Circumpolar Arctic Vegetation Mapping Project
Resolution of the Second International Workshop on Circumpolar Vegetation Classification and Mapping
Tromsø, Norway - June 6, 2004
Whereas, vegetation is critical to all aspects of terrestrial systems including the flux of carbon and nutrients to streams and the Arctic Ocean, trace gases to the atmosphere, and heat to the permafrost, and is an essential component of human subsistence activities and wildlife habitat, and is variously sensitive to a multitude of anthropogenic disturbances; and
Whereas, the group of international arctic vegetation scientists assembled here has special geobotanical expertise that lends itself to the classification, mapping, and analysis of climatic and other environmental controls on vegetation patterns and processes, and
Whereas, there is a lack of terrestrial vegetation components in many science initiatives now being proposed for the International Polar Year (IPY),
Be it resolved that the undersigned group will take the following steps to assure that vegetation is properly considered in these initiatives:
- Seek representation to be involved on various arctic science planning committees, including ICARP II (International Conference for Arctic Research Planning II (2005)), SEARCH (Study of Environmental Arctic Change), IPY, etc. to promote multi-disciplinary international studies of Arctic vegetation and contiguous boreal systems.
- Provide critical input into site selection for international collaborative inventory and monitoring projects, including transects and networks of sites.
- Provide the essential vegetation characterization at these sites.
- Provide the essential spatial databases for vegetation and other geobotanical variables, at multiple scales at these sites.
- Develop a monitoring program that achieves a fuller understanding of the changes in vegetation composition and structure due to climate change, and anthropogenic changes through time.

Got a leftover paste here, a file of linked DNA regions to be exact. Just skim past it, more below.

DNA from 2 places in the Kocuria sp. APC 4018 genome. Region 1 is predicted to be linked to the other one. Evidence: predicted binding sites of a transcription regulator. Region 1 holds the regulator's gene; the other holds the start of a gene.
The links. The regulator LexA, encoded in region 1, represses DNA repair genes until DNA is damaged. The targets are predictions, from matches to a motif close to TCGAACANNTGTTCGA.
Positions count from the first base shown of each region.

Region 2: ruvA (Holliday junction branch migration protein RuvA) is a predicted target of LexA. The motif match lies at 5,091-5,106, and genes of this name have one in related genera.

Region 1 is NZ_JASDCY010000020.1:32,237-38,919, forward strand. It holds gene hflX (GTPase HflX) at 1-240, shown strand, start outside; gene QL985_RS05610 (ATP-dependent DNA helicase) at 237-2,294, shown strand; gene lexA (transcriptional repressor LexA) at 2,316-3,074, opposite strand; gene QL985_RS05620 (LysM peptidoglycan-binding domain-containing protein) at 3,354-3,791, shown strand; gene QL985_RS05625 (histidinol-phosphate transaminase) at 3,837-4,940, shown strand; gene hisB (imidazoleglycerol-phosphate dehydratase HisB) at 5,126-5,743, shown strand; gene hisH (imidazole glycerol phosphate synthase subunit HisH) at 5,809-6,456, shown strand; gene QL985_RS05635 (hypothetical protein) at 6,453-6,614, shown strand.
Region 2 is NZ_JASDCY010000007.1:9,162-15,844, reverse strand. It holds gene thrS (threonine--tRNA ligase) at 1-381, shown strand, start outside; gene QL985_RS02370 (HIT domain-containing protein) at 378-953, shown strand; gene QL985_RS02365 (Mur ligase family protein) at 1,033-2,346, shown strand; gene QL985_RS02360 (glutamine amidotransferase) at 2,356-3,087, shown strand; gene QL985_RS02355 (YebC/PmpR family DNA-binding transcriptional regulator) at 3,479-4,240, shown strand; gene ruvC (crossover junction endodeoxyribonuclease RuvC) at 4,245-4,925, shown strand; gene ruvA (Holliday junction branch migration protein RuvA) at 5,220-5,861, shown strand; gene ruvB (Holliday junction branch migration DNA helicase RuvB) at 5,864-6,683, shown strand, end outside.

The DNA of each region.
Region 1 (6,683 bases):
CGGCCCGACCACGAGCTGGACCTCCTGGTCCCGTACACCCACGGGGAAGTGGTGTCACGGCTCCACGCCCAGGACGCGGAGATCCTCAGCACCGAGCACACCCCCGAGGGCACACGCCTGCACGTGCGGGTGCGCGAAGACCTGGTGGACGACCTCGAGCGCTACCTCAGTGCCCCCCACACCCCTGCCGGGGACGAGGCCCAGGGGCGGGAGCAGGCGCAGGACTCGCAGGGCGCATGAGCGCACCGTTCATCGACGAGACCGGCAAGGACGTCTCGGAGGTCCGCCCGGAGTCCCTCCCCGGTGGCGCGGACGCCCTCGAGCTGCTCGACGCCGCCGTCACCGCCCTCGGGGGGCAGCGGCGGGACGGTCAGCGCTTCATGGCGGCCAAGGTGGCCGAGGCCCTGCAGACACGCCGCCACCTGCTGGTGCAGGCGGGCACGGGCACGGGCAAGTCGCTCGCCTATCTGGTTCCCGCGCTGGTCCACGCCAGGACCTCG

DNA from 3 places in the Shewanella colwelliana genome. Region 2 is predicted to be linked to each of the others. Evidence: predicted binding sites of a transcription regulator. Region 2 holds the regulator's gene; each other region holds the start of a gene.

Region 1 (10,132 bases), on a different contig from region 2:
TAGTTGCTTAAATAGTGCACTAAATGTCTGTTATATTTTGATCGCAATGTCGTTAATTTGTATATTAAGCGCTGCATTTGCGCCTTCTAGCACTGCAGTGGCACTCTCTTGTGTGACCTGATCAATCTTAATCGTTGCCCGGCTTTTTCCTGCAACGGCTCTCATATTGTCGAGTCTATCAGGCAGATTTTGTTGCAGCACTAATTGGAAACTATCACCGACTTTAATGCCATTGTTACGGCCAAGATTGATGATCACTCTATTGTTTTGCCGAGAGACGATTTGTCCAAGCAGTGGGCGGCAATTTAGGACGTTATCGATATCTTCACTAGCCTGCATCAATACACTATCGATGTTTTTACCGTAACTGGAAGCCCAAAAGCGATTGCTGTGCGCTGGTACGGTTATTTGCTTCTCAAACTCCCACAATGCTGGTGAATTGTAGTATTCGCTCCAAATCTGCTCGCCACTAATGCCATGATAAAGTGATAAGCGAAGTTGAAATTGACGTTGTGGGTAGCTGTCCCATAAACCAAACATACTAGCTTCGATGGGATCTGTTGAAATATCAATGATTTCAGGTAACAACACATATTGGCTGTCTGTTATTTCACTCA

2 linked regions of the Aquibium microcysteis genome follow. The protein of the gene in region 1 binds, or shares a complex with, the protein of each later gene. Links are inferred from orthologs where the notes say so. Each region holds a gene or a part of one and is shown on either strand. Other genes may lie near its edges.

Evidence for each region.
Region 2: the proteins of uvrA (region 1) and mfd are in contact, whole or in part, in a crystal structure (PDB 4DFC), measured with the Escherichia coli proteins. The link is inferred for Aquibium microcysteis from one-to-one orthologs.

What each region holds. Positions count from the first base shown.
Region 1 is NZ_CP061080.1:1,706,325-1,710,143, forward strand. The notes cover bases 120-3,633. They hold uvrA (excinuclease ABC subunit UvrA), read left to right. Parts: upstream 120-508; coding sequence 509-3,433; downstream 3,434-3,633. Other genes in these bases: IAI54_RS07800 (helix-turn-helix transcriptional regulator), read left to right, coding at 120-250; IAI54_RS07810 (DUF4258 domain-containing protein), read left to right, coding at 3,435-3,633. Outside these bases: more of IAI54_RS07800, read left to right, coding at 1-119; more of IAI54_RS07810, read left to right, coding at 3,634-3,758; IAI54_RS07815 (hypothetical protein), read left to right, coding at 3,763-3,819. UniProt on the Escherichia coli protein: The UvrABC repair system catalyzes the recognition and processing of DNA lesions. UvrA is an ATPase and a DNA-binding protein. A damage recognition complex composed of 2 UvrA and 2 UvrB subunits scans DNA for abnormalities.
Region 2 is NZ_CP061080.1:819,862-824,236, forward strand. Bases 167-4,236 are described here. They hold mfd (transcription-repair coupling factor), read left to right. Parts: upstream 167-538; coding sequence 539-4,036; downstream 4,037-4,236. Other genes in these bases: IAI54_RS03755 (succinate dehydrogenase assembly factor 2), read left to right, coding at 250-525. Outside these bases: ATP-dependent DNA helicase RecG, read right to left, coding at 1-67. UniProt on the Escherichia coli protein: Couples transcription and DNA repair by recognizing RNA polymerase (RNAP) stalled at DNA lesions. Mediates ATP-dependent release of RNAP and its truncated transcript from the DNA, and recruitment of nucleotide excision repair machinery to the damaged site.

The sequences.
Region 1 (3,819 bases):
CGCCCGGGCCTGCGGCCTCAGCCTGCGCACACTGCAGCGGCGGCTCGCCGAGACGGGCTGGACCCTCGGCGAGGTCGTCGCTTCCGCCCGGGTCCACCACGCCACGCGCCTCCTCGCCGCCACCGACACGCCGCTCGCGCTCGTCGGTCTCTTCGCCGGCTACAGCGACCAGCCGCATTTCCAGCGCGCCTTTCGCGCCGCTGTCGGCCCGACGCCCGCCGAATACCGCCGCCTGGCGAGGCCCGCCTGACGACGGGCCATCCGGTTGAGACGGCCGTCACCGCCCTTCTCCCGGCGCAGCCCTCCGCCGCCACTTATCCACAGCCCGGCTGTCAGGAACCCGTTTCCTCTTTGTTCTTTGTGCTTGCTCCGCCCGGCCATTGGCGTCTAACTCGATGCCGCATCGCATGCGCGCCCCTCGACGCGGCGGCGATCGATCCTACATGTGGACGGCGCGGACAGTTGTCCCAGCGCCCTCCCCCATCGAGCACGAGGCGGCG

- Assure that we achieve an understanding of the vegetation and changes along the full Arctic climate gradient in each bioclimate subzone over the long term, especially in the extreme polar deserts, transitional ecotonal areas, and sites that may be especially sensitive to change, such as riparian areas, wetlands, snowbeds, mountain tops, and areas of high biological and microclimatic diversity (�hot spots�), and also sites that are currently affected by anthropogenic influences.
Furthermore, we will do the following:
- Build on the Circumpolar Arctic Vegetation Map (CAVM) by identifying, ranking and mapping regions of high diversity/rareness/value; and their vulnerability to global and local climatic change and anthropogenic impacts, i.e. �Arctic hot spots�;
- Analyze the CAVM in conjunction with other circumpolar databases, such as the soil and permafrost maps, and time series remote sensing information;
- Develop an annotated list of vegetation-types (syntaxa) for the Arctic
- Extend the CAVM to a spatial domain that is useful for analysis of change across the treeline, including the boreal forest region, in collaboration with other international mapping programs such as the International Geosphere Biosphere Programme (IGBP);
- Extend the mapping and characterization to multiple scales at selected sites across the Arctic;
- Develop a web-based geographic information system (GIS) for analysis and distribution of mapped data; and
- Emphasize the use of the data for educational, training and outreach purposes and involving other Arctic groups including the Arctic Council, the International Arctic Science Committee (IASC), the Arctic Research Commission of the United States, and other government agencies, non-governmental organizations, and scientific research and conservation groups, including the Circumpolar Arctic Fauna and Flora project (CAFF), International Union for the Conservation of Nature and Natural Resources (IUCN), World Wildlife Fund (WWF), Circumarctic Environmental Observatory Network (CEON), and the Circum-Arctic Terrestrial Biodiversity initiative (CAT-B).